There are two important criteria to take into account when measuring fatigue cracking. The first is the extent of the cracking. This is the amount of road surface area which is affected by this pavement distress. The second criterion is the severity of the cracking. Severity, which has been discussed above, refers to how far the cracking has progressed, and is often directly a function of crack width. Severity may be rated numerically, or given a rating from "low" to "severe". The rating may be entered into a pavement management system, which will suggest a priority and method for the repair.
Systems have been developed that detect fatigue cracking and other types of pavement distress automatically. They measure the severity and frequency of alligator cracking on the road-path. One such machine is the road surface profilometer, which is mounted on a vehicle and measures the profile of the road surface while it is moving down the roadway.
Preventing fatigue cracking can be as simple as preventing the common causes. For example, reducing overloading on an asphalt pavement or improving drainage can prevent fatigue cracking in many cases. Prevention primarily depends on designing and constructing the pavement and subbase to support the expected traffic loads, and providing good drainage to keep water out of the subbase.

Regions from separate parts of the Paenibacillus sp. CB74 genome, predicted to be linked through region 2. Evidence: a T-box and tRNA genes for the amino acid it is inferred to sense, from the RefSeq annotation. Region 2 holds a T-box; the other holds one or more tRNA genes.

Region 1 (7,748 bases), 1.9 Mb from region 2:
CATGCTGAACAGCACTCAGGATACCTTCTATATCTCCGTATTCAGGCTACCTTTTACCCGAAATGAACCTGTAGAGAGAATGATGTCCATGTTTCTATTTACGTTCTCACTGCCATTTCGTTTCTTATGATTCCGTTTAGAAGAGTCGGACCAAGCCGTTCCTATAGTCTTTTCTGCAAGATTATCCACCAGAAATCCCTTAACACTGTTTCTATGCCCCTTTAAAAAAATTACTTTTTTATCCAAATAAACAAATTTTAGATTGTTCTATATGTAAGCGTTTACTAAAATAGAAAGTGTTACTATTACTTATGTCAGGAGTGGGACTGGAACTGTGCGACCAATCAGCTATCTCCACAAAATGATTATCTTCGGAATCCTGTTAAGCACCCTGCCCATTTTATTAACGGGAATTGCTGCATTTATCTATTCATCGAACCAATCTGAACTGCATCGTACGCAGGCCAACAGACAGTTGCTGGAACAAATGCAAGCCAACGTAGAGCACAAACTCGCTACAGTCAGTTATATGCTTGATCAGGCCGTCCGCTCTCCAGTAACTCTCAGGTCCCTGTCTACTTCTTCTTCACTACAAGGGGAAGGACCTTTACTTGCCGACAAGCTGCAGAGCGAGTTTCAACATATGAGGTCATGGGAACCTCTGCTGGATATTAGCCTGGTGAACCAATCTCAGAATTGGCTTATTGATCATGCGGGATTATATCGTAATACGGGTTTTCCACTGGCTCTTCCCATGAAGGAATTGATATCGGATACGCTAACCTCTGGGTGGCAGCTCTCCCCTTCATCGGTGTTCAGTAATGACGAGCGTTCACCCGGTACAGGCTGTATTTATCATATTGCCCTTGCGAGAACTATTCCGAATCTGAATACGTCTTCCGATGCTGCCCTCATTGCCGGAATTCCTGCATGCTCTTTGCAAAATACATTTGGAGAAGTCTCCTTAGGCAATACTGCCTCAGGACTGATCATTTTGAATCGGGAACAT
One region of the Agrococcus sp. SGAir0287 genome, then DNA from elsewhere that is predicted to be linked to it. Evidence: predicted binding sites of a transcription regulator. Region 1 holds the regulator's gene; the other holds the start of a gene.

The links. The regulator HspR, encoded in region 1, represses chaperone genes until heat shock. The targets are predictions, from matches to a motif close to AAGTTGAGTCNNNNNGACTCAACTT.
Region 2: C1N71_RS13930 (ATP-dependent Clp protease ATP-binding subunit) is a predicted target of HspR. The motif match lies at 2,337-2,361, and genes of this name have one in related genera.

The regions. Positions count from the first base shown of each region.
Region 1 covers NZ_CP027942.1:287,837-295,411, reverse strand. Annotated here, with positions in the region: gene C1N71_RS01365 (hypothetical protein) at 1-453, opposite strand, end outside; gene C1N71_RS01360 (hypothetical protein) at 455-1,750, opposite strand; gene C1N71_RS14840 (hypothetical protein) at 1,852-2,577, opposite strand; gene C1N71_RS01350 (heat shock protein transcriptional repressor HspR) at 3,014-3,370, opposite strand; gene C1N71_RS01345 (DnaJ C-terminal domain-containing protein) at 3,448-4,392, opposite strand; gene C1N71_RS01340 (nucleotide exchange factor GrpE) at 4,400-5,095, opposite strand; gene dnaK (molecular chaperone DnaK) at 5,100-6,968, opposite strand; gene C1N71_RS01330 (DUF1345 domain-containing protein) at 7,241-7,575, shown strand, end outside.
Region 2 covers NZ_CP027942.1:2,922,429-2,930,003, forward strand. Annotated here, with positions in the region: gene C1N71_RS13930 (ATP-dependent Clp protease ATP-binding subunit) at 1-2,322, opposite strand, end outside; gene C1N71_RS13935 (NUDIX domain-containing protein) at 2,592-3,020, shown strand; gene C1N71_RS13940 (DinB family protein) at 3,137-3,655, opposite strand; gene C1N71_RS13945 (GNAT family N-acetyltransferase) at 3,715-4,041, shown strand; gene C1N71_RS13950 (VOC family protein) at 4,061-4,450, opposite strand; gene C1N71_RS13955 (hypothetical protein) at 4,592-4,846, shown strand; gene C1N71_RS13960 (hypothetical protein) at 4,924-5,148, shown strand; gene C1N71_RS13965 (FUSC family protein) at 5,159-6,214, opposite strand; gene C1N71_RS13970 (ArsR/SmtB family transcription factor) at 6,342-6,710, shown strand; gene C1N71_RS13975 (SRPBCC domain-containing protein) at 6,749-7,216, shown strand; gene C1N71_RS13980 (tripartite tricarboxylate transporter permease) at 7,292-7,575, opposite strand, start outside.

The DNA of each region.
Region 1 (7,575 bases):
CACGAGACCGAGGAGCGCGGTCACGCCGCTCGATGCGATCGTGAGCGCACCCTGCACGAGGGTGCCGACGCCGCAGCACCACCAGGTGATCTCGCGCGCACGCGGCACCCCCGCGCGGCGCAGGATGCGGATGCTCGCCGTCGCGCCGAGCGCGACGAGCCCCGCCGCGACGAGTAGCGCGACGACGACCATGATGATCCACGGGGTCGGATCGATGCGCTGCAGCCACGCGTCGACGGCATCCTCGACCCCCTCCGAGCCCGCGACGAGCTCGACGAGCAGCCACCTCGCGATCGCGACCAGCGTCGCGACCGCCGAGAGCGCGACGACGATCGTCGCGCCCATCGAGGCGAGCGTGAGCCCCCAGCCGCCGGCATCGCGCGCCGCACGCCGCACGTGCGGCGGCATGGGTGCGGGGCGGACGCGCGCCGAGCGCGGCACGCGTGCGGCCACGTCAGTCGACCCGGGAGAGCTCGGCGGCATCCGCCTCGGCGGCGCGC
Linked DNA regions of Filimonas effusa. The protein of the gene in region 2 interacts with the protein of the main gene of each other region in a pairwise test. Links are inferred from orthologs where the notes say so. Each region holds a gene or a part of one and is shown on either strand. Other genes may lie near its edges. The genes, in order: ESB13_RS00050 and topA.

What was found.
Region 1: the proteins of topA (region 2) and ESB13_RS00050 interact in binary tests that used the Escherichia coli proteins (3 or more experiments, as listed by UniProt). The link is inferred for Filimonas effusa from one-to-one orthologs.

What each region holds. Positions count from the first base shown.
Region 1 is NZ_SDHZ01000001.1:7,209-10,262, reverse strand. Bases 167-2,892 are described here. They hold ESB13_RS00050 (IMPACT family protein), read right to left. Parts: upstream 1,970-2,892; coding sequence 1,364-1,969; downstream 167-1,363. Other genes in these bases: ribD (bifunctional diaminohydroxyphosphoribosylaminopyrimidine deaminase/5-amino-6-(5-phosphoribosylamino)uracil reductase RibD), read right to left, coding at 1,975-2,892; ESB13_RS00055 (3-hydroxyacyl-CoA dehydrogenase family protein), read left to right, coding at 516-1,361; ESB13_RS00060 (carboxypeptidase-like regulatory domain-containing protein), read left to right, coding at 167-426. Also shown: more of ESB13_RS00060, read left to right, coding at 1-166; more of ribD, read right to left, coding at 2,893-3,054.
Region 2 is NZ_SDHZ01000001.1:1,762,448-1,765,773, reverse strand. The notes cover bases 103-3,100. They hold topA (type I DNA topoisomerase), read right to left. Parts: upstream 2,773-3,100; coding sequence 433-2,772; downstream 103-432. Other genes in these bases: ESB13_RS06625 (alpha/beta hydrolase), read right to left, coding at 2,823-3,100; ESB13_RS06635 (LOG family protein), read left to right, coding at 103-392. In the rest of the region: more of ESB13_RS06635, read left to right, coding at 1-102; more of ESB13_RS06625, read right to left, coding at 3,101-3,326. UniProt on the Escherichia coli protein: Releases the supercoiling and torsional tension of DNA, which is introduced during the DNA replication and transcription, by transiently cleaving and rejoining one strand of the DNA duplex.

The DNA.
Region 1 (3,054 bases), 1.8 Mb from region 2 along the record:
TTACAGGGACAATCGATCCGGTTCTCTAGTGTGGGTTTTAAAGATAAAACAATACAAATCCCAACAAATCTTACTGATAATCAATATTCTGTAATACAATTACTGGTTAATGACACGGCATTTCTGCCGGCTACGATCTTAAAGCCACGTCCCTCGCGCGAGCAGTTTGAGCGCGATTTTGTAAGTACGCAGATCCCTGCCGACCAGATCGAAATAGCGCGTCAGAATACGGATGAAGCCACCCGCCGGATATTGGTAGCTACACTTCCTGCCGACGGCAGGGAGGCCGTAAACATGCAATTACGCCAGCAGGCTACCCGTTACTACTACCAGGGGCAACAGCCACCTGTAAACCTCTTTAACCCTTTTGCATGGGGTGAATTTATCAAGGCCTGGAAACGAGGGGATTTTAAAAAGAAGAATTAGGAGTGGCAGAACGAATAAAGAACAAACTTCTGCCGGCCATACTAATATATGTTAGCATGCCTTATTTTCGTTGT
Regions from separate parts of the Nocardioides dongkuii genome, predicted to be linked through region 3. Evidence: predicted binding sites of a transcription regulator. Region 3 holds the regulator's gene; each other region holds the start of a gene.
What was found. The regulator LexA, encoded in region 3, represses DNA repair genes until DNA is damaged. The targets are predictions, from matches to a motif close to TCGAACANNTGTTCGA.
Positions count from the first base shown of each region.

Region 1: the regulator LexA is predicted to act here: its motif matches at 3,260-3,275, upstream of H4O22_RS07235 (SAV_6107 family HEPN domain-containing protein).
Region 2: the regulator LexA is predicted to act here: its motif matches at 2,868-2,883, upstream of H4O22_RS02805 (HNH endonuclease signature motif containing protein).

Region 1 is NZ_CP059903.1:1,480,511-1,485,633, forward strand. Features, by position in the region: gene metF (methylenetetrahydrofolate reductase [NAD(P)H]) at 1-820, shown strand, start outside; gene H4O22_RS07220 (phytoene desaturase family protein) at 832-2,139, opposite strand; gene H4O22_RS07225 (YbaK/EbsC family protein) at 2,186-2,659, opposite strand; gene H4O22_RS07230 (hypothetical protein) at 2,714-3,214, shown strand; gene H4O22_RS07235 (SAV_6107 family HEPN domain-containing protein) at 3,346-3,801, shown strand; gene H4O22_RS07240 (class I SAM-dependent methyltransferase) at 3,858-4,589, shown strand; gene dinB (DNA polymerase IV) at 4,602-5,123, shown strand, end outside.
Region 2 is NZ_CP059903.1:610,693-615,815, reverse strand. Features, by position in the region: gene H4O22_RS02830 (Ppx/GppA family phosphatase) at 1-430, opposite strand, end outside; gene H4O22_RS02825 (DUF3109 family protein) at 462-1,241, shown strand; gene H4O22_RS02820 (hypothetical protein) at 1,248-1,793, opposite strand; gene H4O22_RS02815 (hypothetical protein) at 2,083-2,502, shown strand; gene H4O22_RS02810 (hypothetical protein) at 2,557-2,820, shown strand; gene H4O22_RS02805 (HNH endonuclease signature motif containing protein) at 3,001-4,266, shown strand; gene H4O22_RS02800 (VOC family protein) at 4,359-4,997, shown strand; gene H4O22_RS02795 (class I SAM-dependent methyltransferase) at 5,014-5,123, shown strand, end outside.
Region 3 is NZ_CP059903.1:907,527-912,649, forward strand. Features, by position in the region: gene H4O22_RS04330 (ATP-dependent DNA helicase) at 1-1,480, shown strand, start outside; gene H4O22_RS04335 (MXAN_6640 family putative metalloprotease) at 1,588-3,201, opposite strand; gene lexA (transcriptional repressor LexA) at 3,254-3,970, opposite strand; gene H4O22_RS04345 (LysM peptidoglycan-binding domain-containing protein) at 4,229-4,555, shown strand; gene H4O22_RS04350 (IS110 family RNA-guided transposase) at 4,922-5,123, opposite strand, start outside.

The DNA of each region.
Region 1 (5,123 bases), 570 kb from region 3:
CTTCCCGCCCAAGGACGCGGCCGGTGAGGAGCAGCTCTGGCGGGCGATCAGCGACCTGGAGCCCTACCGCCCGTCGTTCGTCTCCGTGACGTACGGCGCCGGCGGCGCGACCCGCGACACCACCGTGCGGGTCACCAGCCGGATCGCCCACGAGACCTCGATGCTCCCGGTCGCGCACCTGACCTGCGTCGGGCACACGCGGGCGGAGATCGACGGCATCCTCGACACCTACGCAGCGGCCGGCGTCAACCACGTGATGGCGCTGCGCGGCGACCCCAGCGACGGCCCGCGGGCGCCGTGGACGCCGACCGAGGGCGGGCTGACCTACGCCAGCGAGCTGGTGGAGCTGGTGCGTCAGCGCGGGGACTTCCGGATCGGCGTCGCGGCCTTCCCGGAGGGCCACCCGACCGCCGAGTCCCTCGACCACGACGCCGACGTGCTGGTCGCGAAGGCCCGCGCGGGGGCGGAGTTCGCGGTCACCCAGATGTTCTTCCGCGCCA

A good strategy to prevent overloading, which is a main cause of fatigue cracking, is to increase the depth of the asphalt layer. According to certain researchers, pavements that exceed a certain minimum strength or thickness can hypothetically handle infinitely many loads without showing structural defects, including fatigue cracking. These pavements are called perpetual pavements or long-term performance pavements (LTPP).
When repairing pavement affected by fatigue cracking, the main cause of the distress should be determined. However, often the specific cause is fairly difficult to determine, and prevention is therefore correspondingly difficult. Any investigation should involve digging a pit or coring the pavement and subbase to determine the pavement's structural makeup as well as determining whether or not subsurface moisture is a contributing factor. The repair needed also differs based on the severity and extent of the cracking.
In the early stages, sealing cracks with crack sealant limits further deterioration of the subgrade due to moisture penetration. Small areas may be repaired by removal of the affected area, and replacement with new base and asphalt surface. Once the damage has progressed or the affected area is large and extensive, a structural asphalt overlay or complete reconstruction is necessary to ensure structural integrity. Proper repair may include first sealing cracks with crack sealant, installing paving fabric over a tack coat, or milling the damaged asphalt. An overlay of hot mix asphalt is then placed over the completed repair.